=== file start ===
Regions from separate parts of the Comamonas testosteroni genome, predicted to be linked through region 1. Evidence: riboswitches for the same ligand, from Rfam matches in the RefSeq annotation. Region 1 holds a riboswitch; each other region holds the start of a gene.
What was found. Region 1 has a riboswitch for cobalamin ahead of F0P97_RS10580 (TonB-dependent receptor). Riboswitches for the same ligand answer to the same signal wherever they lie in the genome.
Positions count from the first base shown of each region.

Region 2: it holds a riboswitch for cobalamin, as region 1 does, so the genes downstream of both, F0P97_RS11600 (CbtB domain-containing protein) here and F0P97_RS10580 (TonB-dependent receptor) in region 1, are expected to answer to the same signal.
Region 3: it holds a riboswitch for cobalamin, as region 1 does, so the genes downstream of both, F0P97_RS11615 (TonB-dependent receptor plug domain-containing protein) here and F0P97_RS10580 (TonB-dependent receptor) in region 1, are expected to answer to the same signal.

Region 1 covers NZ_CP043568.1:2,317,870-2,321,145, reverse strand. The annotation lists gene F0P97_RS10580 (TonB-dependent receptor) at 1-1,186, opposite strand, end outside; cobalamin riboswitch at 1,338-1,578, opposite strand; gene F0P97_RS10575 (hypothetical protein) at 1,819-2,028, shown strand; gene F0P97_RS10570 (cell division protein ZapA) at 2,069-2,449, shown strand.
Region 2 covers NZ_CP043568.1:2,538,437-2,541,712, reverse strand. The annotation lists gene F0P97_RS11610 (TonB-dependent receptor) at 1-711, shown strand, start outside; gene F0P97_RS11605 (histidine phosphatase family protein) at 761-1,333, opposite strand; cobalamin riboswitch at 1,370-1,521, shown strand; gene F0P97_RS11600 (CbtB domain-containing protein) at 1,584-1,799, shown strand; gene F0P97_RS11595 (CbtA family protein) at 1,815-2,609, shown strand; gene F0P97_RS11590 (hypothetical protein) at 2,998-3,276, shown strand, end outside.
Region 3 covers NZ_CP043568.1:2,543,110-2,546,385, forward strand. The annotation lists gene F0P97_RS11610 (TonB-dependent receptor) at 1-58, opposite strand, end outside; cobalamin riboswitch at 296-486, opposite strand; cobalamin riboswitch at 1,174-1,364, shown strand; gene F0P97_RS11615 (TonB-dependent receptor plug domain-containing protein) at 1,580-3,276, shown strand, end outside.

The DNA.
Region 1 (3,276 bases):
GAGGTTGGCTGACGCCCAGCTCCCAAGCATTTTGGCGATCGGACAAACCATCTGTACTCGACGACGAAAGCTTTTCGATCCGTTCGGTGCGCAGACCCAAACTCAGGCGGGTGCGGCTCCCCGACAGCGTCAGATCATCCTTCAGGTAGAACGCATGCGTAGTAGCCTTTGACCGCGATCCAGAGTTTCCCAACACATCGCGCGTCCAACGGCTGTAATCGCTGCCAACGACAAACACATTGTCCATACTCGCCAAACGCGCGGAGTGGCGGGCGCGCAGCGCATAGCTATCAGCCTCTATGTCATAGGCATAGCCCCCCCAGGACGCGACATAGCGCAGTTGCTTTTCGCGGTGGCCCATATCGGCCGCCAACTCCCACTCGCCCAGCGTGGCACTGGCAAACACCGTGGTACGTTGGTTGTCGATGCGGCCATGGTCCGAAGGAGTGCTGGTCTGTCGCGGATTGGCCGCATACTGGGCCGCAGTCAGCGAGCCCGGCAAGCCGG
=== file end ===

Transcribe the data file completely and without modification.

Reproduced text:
Regions from separate parts of the Comamonas testosteroni genome, predicted to be linked through region 1. Evidence: riboswitches for the same ligand, from Rfam matches in the RefSeq annotation. Region 1 holds a riboswitch; each other region holds the start of a gene.
What was found. Region 1 has a riboswitch for cobalamin ahead of F0P97_RS10580 (TonB-dependent receptor). Riboswitches for the same ligand answer to the same signal wherever they lie in the genome.
Positions count from the first base shown of each region.

Region 2: it holds a riboswitch for cobalamin, as region 1 does, so the genes downstream of both, F0P97_RS11600 (CbtB domain-containing protein) here and F0P97_RS10580 (TonB-dependent receptor) in region 1, are expected to answer to the same signal.
Region 3: it holds a riboswitch for cobalamin, as region 1 does, so the genes downstream of both, F0P97_RS11615 (TonB-dependent receptor plug domain-containing protein) here and F0P97_RS10580 (TonB-dependent receptor) in region 1, are expected to answer to the same signal.

Region 1 covers NZ_CP043568.1:2,317,870-2,321,145, reverse strand. The annotation lists gene F0P97_RS10580 (TonB-dependent receptor) at 1-1,186, opposite strand, end outside; cobalamin riboswitch at 1,338-1,578, opposite strand; gene F0P97_RS10575 (hypothetical protein) at 1,819-2,028, shown strand; gene F0P97_RS10570 (cell division protein ZapA) at 2,069-2,449, shown strand.
Region 2 covers NZ_CP043568.1:2,538,437-2,541,712, reverse strand. The annotation lists gene F0P97_RS11610 (TonB-dependent receptor) at 1-711, shown strand, start outside; gene F0P97_RS11605 (histidine phosphatase family protein) at 761-1,333, opposite strand; cobalamin riboswitch at 1,370-1,521, shown strand; gene F0P97_RS11600 (CbtB domain-containing protein) at 1,584-1,799, shown strand; gene F0P97_RS11595 (CbtA family protein) at 1,815-2,609, shown strand; gene F0P97_RS11590 (hypothetical protein) at 2,998-3,276, shown strand, end outside.
Region 3 covers NZ_CP043568.1:2,543,110-2,546,385, forward strand. The annotation lists gene F0P97_RS11610 (TonB-dependent receptor) at 1-58, opposite strand, end outside; cobalamin riboswitch at 296-486, opposite strand; cobalamin riboswitch at 1,174-1,364, shown strand; gene F0P97_RS11615 (TonB-dependent receptor plug domain-containing protein) at 1,580-3,276, shown strand, end outside.

The DNA.
Region 1 (3,276 bases):
GAGGTTGGCTGACGCCCAGCTCCCAAGCATTTTGGCGATCGGACAAACCATCTGTACTCGACGACGAAAGCTTTTCGATCCGTTCGGTGCGCAGACCCAAACTCAGGCGGGTGCGGCTCCCCGACAGCGTCAGATCATCCTTCAGGTAGAACGCATGCGTAGTAGCCTTTGACCGCGATCCAGAGTTTCCCAACACATCGCGCGTCCAACGGCTGTAATCGCTGCCAACGACAAACACATTGTCCATACTCGCCAAACGCGCGGAGTGGCGGGCGCGCAGCGCATAGCTATCAGCCTCTATGTCATAGGCATAGCCCCCCCAGGACGCGACATAGCGCAGTTGCTTTTCGCGGTGGCCCATATCGGCCGCCAACTCCCACTCGCCCAGCGTGGCACTGGCAAACACCGTGGTACGTTGGTTGTCGATGCGGCCATGGTCCGAAGGAGTGCTGGTCTGTCGCGGATTGGCCGCATACTGGGCCGCAGTCAGCGAGCCCGGCAAGCCGG